I can’t too excited just yet. The Kepler telescope can’t actually see planets. It has a photometer instrument which looks at stars. It measures small changes in brightness which might be caused by one of the star’s planets making a transit in front of the star. (False positives can be caused by variable stars, but false positives can be weeded out by various means.) Data collection is just the beginning. It’s the data analysis that makes the projection of potential planets, since Kepler isn’t actually looking at planets.
After analyzing the data, what it’s looking for is planets in the goldilocks zone—i.e., not too close to the star and not to far away. Just at the right distance from the star to have the potential for liquid water—which Kepler cannot measure in any case.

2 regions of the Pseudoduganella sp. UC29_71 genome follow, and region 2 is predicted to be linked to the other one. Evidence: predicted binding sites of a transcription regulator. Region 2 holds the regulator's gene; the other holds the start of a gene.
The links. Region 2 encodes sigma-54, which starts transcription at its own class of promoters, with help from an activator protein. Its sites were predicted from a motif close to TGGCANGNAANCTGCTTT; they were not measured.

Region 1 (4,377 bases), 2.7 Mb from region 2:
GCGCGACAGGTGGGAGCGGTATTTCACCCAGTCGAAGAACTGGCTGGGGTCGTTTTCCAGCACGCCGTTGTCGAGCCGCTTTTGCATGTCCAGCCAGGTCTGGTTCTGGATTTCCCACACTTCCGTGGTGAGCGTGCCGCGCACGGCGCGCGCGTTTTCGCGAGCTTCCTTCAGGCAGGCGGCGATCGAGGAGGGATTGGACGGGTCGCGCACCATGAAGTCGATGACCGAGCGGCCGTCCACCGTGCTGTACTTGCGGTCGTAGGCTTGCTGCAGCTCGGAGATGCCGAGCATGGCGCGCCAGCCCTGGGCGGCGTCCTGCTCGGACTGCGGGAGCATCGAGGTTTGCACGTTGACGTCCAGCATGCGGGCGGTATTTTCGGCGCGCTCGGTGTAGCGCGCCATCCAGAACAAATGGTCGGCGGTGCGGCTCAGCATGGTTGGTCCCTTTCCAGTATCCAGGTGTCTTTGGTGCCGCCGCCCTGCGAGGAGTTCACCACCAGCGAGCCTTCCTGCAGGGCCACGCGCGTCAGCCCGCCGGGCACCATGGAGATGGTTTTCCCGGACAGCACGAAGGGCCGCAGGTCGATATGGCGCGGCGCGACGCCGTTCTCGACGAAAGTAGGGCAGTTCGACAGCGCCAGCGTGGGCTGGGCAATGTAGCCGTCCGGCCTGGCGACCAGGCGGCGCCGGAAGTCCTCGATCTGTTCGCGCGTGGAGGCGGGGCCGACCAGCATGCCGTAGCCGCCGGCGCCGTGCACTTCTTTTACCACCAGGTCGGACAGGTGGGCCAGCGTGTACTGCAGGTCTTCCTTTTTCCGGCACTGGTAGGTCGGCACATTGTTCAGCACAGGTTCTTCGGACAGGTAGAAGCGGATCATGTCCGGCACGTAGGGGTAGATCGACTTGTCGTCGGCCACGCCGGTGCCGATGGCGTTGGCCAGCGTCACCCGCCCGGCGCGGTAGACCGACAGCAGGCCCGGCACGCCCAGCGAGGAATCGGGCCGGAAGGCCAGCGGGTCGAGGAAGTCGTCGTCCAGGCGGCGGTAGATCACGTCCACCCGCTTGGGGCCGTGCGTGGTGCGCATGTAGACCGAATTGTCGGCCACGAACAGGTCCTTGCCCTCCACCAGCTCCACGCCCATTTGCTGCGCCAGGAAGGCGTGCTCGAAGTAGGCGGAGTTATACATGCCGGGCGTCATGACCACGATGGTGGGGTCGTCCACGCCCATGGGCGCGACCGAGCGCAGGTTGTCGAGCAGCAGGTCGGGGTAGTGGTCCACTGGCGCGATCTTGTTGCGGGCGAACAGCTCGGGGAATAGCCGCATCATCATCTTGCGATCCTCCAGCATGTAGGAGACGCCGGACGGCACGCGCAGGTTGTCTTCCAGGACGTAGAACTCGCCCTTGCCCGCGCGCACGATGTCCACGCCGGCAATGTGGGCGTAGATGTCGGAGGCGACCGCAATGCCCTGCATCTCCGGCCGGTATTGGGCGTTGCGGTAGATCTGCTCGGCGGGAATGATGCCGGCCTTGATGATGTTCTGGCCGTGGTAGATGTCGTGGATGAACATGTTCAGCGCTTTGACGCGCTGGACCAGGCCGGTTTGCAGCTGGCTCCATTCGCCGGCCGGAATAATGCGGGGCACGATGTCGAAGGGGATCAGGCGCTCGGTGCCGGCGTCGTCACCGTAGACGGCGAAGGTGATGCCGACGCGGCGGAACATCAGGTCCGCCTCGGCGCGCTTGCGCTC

So even with all these variables and analysis, the astronomers find a number of possible planets in the potentially habitable zone. That doesn’t mean they support life or that they have life. Just that they might be able to.
One astronomer estimated (mathematically) that within 1,000 light years of earth, there could possibly be 30,000 habitable planets.
Maybe God intended them for us to expand into.